North Korea on Thursday pushed back at the U.S. military's recent activity in the region, calling it a "serious threat to the stability" of the Korean Peninsula.
It marked the first time Pyongyang has responded publicly since the country began its most recent round of missile launches on Sept. 24.
The isolated nation fired two more ballistic missiles into the ocean earlier Thursday, with North Korea's foreign ministry suggesting the latest launch was in response to the U.S. repositioning the USS Ronald Reagan aircraft carrier and strike group off the Korean Peninsula.
The missile launch, the country's sixth in 12 days, also occurred after the U.S. military and South Korean forces held joint missile drills.
Pyongyang argued that its recent launches - which violate United Nations Security Council resolutions - were "just counteraction measures" against the U.S. exercises with its allies.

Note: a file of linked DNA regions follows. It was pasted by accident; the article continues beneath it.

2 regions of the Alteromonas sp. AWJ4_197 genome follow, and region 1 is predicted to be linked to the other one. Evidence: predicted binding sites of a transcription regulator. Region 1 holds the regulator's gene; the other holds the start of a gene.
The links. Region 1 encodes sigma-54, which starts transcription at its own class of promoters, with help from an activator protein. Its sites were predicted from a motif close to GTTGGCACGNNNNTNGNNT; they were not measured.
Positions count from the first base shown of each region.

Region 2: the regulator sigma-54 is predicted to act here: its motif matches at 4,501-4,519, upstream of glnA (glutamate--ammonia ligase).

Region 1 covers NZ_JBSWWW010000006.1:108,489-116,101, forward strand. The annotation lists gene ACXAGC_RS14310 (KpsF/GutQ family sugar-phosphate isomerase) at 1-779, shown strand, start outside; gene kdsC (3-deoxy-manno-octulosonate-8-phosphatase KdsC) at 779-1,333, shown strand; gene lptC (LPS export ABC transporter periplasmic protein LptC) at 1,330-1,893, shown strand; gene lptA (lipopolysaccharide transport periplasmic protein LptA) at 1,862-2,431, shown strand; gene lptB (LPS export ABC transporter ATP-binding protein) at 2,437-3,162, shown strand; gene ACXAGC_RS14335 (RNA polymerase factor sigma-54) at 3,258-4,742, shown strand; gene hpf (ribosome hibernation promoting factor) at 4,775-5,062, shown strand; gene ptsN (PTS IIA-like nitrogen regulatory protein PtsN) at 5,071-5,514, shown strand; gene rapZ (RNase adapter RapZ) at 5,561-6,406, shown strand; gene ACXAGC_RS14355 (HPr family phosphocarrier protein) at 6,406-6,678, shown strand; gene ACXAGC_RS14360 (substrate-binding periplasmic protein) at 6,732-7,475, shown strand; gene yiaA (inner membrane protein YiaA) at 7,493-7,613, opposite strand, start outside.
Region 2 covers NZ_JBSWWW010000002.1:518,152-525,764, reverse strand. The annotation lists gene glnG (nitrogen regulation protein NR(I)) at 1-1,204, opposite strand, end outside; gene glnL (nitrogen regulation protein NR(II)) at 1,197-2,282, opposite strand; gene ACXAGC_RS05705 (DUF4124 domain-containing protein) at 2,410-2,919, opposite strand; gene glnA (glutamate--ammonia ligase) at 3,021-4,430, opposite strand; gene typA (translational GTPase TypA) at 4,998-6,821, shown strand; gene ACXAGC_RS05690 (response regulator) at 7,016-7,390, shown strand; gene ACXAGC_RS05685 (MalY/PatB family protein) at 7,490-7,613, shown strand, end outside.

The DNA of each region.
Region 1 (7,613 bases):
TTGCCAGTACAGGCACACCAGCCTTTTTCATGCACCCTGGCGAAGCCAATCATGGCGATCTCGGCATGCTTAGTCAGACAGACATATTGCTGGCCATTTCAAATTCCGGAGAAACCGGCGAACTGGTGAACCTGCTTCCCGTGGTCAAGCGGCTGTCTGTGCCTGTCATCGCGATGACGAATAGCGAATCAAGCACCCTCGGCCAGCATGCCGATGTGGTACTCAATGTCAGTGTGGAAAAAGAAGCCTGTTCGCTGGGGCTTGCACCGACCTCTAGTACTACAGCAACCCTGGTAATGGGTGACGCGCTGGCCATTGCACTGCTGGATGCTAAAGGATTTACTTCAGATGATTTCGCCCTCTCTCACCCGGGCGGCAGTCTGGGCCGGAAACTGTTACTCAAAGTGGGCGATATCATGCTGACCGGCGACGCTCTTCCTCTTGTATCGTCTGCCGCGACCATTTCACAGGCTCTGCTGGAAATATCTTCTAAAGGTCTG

The United States, South Korea and Japan have held military drills since August to show readiness should a conflict with the North arise, arguing that the exercises are defensive.
But North Korean leader Kim Jong Un's government views the wargames as hostile and has claimed its missile tests and nuclear program are necessary to protect itself.
Washington, Seoul and Tokyo have all condemned the North's launches, with Japanese Prime Minister Fumio Kishida saying they "absolutely cannot be tolerated."
On Thursday, North Korea's military also flew a dozen warplanes - including fighter jets and four bombers - near the border with the South, prompting a response from Seoul, which sent up 30 of its own fighter jets, The Associated Press first reported.
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